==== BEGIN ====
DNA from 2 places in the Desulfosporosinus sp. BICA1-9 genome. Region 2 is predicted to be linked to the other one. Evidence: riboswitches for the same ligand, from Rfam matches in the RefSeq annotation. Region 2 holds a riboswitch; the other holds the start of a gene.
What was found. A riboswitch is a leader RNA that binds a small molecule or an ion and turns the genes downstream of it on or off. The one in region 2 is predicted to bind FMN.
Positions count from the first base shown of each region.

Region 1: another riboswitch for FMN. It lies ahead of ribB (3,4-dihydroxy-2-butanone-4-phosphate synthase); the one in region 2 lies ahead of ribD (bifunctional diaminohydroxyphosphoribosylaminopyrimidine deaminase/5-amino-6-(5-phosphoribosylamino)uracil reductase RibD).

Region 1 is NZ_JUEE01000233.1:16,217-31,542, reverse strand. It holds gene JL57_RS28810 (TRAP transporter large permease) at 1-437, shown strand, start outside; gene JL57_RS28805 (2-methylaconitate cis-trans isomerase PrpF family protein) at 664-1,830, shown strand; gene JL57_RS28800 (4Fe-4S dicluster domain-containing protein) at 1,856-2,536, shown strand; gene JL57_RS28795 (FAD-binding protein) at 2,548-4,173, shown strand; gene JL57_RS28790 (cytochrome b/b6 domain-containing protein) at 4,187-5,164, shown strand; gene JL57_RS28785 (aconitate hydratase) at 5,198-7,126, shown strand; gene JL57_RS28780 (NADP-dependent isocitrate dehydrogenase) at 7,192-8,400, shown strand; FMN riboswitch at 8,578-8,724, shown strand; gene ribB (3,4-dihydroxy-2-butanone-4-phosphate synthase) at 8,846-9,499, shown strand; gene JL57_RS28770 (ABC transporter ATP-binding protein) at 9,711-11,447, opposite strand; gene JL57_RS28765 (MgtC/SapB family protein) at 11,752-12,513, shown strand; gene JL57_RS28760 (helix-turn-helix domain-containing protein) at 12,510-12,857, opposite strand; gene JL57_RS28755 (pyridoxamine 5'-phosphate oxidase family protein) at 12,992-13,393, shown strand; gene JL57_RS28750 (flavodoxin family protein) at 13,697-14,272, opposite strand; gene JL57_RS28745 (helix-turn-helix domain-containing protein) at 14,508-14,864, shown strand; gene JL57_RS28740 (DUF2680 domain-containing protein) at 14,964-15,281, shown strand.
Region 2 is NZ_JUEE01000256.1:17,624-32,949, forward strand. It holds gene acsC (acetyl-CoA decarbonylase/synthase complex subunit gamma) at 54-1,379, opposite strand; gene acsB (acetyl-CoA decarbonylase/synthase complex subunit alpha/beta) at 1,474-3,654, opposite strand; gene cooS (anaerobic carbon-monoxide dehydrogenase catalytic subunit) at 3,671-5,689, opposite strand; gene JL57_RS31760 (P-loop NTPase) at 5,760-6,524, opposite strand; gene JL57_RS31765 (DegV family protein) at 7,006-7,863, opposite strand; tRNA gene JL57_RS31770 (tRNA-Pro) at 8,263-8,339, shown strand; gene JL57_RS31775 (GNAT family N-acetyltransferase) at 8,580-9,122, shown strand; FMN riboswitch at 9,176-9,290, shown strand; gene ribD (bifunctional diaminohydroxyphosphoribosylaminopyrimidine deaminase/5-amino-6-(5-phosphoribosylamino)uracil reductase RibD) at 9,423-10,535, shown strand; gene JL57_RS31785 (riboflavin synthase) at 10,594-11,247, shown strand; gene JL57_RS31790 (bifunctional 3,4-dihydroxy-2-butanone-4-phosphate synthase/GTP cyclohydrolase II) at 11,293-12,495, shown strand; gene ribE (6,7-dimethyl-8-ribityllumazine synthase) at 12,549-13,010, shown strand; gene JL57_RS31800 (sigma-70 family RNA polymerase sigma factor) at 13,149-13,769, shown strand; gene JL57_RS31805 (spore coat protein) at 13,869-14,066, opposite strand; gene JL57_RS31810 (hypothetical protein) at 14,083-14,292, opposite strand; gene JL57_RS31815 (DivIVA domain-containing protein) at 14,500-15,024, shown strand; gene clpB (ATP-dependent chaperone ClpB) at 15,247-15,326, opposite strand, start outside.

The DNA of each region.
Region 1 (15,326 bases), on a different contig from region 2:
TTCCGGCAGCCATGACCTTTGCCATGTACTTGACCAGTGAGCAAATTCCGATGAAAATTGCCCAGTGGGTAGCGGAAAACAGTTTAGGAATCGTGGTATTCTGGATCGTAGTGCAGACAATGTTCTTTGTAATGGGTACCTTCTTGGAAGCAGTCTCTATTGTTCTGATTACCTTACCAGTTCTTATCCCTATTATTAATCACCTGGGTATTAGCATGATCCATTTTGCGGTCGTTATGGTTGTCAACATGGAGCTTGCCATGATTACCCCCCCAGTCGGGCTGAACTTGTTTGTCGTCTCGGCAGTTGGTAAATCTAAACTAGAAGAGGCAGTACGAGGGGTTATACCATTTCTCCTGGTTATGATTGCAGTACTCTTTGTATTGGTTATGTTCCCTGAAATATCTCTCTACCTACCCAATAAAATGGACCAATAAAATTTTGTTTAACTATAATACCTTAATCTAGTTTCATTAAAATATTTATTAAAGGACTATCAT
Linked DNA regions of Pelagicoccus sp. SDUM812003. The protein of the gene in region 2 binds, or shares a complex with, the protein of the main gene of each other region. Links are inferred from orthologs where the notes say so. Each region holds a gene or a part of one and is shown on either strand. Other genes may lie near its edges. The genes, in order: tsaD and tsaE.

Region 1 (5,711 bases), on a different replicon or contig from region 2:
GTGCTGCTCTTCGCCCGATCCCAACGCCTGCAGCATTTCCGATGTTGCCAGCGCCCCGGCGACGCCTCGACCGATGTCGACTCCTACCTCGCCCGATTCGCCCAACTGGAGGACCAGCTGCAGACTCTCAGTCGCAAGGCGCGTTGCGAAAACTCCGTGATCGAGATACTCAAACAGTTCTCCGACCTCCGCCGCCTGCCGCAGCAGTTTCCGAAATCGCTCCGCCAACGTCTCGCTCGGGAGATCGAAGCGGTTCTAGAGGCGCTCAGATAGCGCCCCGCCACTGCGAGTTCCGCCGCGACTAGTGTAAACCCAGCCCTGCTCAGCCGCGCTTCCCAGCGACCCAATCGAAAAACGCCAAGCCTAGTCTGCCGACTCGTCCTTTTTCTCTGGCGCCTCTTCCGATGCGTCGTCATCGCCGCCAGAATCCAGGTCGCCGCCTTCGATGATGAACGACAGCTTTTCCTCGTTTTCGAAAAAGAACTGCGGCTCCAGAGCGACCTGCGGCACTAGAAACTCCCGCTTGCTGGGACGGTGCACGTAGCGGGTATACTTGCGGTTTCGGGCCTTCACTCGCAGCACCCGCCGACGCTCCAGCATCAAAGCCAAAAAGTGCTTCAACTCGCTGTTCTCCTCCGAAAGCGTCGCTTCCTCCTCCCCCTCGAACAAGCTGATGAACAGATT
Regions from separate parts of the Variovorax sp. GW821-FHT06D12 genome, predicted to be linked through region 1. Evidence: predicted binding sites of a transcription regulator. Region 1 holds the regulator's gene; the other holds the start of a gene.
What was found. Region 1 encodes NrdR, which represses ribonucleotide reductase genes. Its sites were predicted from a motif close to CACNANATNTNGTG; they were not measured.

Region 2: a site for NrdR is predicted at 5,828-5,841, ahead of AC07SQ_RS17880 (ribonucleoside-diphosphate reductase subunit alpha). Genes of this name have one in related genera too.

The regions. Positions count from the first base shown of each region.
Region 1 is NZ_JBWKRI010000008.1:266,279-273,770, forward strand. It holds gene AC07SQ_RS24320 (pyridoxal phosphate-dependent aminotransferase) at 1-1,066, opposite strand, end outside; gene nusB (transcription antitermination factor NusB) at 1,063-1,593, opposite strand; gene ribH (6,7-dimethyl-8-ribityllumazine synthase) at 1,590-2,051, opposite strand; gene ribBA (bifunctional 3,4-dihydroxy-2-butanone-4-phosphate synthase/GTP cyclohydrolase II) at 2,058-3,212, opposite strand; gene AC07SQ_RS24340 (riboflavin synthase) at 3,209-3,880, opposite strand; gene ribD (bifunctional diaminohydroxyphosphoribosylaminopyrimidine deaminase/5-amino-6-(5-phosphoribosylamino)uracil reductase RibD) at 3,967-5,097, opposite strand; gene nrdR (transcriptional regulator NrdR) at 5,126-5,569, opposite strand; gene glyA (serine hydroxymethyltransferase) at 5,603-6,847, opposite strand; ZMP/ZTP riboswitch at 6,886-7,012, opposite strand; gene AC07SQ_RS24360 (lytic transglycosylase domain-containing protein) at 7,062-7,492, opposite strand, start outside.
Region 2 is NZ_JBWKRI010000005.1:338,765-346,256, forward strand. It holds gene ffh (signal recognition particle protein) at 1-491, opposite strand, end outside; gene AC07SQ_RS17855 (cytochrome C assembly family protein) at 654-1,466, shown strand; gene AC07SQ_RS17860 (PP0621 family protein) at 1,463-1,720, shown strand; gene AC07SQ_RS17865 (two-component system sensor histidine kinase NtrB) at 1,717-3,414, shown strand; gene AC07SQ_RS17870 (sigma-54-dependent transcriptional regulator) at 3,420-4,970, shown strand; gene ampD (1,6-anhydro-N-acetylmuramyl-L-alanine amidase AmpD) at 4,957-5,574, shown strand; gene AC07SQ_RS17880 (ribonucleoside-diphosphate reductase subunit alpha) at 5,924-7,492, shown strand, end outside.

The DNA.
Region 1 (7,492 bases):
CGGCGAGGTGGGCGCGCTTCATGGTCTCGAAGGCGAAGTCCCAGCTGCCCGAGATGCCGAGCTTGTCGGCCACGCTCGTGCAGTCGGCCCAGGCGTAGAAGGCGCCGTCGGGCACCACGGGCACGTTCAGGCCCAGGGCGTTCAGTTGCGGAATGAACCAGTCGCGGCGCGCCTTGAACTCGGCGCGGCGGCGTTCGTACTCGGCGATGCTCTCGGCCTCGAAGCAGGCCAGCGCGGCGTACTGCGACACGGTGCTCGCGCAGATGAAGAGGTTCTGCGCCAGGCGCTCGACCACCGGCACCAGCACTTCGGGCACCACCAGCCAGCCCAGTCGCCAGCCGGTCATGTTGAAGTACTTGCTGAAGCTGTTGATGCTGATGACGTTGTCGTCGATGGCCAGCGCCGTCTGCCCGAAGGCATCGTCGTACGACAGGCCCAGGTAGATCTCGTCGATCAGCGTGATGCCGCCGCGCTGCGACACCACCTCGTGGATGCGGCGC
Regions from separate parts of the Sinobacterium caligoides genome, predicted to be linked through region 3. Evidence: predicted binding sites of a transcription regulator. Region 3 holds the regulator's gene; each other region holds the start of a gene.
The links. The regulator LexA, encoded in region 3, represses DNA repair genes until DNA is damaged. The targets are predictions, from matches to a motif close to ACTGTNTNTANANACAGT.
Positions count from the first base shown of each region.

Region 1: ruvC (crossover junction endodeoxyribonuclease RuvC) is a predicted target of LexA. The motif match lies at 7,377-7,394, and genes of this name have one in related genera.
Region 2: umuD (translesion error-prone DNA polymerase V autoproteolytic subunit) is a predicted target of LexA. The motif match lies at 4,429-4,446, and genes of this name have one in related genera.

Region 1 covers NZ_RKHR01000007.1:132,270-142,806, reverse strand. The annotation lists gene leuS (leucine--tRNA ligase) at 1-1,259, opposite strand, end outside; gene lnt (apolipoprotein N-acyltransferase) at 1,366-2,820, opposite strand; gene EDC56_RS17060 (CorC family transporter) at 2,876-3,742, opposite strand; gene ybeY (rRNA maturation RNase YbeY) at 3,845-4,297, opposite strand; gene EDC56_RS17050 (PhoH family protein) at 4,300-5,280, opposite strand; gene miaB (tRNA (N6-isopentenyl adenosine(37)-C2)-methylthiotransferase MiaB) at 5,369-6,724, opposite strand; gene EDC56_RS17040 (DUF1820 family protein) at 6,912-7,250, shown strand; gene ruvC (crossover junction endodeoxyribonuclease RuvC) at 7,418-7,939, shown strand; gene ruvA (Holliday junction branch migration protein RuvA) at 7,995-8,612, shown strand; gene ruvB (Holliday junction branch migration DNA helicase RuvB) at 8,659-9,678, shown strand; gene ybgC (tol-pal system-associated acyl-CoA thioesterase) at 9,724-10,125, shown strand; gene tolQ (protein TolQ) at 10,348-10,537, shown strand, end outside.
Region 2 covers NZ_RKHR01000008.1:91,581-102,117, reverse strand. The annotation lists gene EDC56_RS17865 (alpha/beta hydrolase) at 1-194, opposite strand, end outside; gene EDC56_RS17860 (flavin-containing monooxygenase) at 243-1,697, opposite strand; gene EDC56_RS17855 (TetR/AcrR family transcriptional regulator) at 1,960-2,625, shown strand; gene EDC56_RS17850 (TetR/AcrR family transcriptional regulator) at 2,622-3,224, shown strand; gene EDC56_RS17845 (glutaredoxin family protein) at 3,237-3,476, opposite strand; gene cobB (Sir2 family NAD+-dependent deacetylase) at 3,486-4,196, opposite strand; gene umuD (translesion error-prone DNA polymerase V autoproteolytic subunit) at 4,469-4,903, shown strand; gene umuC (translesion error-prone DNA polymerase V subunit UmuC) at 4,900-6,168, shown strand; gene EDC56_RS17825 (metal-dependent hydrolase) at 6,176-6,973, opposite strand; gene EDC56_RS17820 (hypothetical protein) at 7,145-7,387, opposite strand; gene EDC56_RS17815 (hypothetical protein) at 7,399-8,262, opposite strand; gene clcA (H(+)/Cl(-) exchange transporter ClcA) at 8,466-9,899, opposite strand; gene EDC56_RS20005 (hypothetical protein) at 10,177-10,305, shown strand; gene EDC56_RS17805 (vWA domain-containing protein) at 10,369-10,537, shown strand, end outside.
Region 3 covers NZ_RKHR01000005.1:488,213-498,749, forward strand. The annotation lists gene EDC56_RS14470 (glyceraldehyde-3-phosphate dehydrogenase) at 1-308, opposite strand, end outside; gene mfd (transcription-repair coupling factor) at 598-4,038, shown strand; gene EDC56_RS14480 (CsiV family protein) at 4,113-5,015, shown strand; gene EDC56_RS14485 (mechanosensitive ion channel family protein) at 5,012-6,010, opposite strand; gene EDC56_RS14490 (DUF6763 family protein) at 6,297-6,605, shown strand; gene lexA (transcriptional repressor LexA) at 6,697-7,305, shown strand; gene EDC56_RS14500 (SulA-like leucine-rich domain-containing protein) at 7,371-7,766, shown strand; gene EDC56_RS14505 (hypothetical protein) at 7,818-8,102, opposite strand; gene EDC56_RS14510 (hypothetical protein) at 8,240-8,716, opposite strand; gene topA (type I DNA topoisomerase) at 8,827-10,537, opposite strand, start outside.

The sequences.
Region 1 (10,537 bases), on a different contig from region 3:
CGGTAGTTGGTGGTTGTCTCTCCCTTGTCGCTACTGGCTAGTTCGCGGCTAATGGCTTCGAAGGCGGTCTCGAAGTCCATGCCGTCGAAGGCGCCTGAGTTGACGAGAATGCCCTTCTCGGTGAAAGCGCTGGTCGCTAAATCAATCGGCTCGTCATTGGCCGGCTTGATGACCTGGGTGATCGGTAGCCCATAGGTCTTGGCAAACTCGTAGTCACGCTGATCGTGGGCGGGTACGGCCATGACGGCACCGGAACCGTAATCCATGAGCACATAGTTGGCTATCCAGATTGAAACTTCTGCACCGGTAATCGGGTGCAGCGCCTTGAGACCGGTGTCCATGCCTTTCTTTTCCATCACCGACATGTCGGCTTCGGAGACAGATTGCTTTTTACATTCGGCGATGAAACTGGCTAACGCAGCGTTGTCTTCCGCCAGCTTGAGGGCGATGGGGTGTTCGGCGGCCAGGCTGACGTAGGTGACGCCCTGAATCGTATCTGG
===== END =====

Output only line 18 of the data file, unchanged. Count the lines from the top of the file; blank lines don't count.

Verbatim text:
Region 2 is NZ_JBWKRI010000005.1:338,765-346,256, forward strand. It holds gene ffh (signal recognition particle protein) at 1-491, opposite strand, end outside; gene AC07SQ_RS17855 (cytochrome C assembly family protein) at 654-1,466, shown strand; gene AC07SQ_RS17860 (PP0621 family protein) at 1,463-1,720, shown strand; gene AC07SQ_RS17865 (two-component system sensor histidine kinase NtrB) at 1,717-3,414, shown strand; gene AC07SQ_RS17870 (sigma-54-dependent transcriptional regulator) at 3,420-4,970, shown strand; gene ampD (1,6-anhydro-N-acetylmuramyl-L-alanine amidase AmpD) at 4,957-5,574, shown strand; gene AC07SQ_RS17880 (ribonucleoside-diphosphate reductase subunit alpha) at 5,924-7,492, shown strand, end outside.